The other two small cats are the margay cat (above) and the fishing cat (below). The former is a treetop cat and is a strong climber. The margay cat has a long tail for balance and can be found in Central and South America. The fishing cat, as the name suggests, is not afraid of water. It lives in swamp land in Asia and catches fish using its claws. The fishing cat occasionally submerges its whole body in water when catching food or avoiding a predator.

Fishing Cat

Barbary Lion

Finally, the Barbary lion! This beast has been extinct in the wild since early 1900s. They used to inhabit Morocco and other areas in North Africa but unlike other lions, this sub-species did not form prides due to lack of food sources. They were also the ones used in gladiator fights by Romans. Now you can only see them in places like Port Lympne.

Oh, and this one is a photo of a rather beautiful little chap, Mr Chaffinch, who was visiting the park. If you’ve been on my photo blog, you’ve probably already seen him but for those of you who haven’t… he sat on a branch and posed proudly. I was sure he was enjoying the attention! This one was a male as females are dull brown in colour.

Mr. Chaffinch

You’d think that a trip to a safari and a nice collection of cats would make a great day out, Port Lympne has even more to offer.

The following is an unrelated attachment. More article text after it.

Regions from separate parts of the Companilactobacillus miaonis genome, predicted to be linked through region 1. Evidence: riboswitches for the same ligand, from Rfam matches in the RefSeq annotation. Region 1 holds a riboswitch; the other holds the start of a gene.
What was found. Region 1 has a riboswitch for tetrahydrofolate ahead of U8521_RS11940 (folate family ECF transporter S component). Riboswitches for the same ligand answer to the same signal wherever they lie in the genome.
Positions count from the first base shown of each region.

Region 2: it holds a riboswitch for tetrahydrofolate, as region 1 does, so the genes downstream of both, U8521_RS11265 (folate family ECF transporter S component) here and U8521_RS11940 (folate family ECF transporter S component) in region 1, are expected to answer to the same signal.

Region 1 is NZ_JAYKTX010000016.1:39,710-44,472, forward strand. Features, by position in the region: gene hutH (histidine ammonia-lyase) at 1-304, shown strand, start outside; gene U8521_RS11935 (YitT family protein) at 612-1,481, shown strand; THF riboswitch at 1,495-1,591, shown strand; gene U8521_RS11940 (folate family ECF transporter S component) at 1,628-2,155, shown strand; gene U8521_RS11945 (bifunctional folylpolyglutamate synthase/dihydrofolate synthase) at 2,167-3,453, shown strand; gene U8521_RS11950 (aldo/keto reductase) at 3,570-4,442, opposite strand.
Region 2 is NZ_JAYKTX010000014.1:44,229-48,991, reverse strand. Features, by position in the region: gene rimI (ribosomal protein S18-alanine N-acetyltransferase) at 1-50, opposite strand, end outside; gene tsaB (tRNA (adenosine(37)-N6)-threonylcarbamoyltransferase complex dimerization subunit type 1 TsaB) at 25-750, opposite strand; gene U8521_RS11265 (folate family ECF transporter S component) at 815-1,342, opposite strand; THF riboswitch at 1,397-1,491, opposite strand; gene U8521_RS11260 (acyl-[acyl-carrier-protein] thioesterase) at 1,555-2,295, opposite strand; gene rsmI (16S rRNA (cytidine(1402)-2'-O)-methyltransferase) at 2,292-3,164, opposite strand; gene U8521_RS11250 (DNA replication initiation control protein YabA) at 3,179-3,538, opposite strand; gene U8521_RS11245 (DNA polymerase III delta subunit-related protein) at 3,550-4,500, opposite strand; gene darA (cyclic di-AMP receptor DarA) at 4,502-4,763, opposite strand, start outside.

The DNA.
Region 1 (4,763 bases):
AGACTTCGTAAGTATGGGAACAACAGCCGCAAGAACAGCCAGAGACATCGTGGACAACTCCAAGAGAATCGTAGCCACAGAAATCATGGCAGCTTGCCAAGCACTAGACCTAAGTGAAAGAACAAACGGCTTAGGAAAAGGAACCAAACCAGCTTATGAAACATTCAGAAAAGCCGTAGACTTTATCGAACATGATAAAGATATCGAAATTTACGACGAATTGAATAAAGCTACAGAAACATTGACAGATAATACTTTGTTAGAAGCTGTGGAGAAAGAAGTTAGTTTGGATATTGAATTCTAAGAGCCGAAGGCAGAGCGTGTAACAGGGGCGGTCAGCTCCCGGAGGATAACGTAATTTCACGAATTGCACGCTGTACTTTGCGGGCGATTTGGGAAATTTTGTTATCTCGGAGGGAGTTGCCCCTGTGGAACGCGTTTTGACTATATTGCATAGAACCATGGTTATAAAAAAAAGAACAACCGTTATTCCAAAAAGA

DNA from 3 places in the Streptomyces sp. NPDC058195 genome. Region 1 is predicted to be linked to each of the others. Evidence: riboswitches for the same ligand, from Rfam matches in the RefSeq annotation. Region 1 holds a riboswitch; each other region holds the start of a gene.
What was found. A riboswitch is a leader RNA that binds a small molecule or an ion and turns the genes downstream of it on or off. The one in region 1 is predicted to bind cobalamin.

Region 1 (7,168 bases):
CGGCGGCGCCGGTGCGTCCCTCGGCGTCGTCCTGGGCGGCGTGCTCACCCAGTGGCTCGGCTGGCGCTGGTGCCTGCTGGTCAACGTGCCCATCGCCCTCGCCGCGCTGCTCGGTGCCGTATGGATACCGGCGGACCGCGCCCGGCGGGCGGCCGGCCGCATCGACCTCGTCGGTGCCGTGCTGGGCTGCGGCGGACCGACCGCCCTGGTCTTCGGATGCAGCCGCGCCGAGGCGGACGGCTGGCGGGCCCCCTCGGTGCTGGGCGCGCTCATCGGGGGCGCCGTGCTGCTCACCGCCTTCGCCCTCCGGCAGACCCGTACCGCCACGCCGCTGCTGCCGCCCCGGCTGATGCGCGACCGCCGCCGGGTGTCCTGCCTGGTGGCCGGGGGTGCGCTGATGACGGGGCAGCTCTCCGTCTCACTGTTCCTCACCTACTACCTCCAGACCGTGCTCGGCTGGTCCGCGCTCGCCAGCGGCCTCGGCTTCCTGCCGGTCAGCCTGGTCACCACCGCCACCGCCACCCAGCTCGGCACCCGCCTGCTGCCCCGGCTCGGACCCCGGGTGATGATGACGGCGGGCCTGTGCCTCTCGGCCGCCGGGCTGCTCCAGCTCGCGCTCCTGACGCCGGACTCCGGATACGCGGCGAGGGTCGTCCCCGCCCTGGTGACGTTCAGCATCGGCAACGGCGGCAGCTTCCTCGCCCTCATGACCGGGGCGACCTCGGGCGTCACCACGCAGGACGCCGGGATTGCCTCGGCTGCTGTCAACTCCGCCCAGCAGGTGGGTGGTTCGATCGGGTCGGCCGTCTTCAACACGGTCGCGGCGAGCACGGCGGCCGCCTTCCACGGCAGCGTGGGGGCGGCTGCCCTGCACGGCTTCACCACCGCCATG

Port Lympne Part 3 – Monkey Business!

As promised, this is the final post for Port Lympne and it is about some of the primates you will find in the park.   I do not think that the collection of primates at this park is as impressive as that of its twin park Howletts but Port Lympne has some rather spacey pens and colonies of Baboons that were a delight to look at. First, let’s have a look at a species that is quite similar to us on a molecular level.

Silverback gorilla

I believe this might be a male gorilla, as they have silverbacks. Their arms are slightly longer which contributes to the way they move. You usually find one dominant male with a herd of females. Other males tend to be solitary although they sometimes hang out together. I didn’t see any other gorillas around but I did see some rabbits sharing this gorilla’s pen.

These majestic animals are critically endangered and the factors that contribute to this worrying status are the usual deforestation, bushmeat trade and more disturbingly, the Ebola virus. Compared to other mammals which have high and fast birth rates to make up for drops in numbers, gorillas are quite similar to humans. Females take 10 or so years to reach sexual maturity and males do not reach theirs till 13+ years. Well, when you think about how long it takes men to become mature (something like 30+ years)… anyway, the many years it takes before a baby gorilla is able to have babies of their own means that it is even more important that steps are taken to stop the population numbers from dropping.